You’ll hear (over and over and over again) is that investigation is on-going, and it is. We’re just at the beginning. More details will come out. (We called the Warner sons and Aaron Davidson. They didn’t want to talk to us. Blatter and Blazer released statements.) As it stands, we have a list of names, a series of indictments and a smattering of specifics about how the DOJ believes crimes were committed. But between the lines, there are also a few things to keep in mind as the investigation moves forward.
While the Department of Justice press release lays out the indicted defendants, just as interesting is six parties (the four individual defendants, two corporations) who entered guilty pleas.
Two of Jack Warner’s sons, Daryll and Daryan, waived indictments by pleading to wire fraud, money laundering and the structuring of financial transactions. Former CONCACAF general secretary and FIFA executive committee member Chuck Blazer plead guilty to racketeering conspiracy, wire fraud conspiracy, money laundering conspiracy, income tax evasion and failure to file a Report of Foreign Bank and Financial Accounts. José Hawilla, the owner and founder of the Traffic Group, the Brazilian sports marketing conglomerate, plead to racketeering conspiracy, wire fraud conspiracy, money laundering conspiracy and obstruction of justice. Traffic Sports USA, Inc. and Traffic Sports International, Inc. pleaded guilty to wire fraud conspiracy.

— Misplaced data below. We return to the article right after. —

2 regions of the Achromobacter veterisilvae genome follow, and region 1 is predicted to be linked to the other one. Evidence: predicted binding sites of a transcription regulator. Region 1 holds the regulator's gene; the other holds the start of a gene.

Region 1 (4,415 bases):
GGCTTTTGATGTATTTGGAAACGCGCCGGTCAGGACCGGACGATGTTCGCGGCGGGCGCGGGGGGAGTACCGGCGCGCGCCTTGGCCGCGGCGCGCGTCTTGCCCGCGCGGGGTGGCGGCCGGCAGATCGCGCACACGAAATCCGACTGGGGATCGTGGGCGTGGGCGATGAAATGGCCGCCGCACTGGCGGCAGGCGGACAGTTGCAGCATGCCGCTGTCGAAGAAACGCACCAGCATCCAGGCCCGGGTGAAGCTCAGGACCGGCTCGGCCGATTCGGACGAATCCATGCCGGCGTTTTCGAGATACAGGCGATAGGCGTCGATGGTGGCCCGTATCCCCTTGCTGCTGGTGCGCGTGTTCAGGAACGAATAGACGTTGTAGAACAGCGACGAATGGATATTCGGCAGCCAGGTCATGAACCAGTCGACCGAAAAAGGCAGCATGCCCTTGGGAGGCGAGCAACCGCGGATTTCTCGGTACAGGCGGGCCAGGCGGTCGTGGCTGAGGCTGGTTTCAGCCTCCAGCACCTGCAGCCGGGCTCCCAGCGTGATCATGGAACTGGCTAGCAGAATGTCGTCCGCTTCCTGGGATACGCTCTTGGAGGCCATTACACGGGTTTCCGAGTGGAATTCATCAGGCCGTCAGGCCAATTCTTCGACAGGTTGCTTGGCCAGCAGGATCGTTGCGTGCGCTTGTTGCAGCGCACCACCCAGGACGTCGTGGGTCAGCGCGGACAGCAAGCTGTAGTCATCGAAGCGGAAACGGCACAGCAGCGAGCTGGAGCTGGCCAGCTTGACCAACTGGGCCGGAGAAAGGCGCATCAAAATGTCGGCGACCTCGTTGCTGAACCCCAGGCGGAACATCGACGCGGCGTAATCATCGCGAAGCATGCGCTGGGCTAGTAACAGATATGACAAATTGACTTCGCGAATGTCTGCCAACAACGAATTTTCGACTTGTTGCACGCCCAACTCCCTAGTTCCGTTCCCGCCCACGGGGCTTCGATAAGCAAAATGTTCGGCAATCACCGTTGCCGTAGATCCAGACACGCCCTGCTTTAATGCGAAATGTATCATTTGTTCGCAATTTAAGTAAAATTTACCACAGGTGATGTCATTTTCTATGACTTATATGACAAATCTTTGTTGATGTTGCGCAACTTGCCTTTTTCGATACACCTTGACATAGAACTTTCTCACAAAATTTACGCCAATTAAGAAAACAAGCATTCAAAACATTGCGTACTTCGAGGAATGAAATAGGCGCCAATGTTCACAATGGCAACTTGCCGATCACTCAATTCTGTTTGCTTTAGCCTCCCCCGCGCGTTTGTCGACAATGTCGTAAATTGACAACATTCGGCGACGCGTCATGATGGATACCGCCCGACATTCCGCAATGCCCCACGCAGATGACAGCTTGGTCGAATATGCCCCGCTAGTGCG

So what does all that mean? Several things. A guilty plea doesn’t come without a cost. A judge, ultimately, has to accept that plea, and acceptance is ultimately predicated on adequate cooperation with the authorities. Cooperation generally entails spilling the beans and coming clean. The Warners and Blazer pled in late 2013. That means they’ve likely been cooperating since well before late-2013. Hawilla’s plea came in December 2014, and Traffic’s only this month.
Expect more people to be rolled as everyone tries to save themselves. And considering level of access Blazer and the Warners alone had within the halls of FIFA, you can be fairly confident that the investigation has and will continue to uncover a lot of information that will be both tasty tabloid morsels and extremely helpful in prosecuting defendants.
Much of the media focus has been on FIFA and its officials. But rarely do we hear about corporations, when FIFA corruption is discussed, unless the conversation is about boycotts.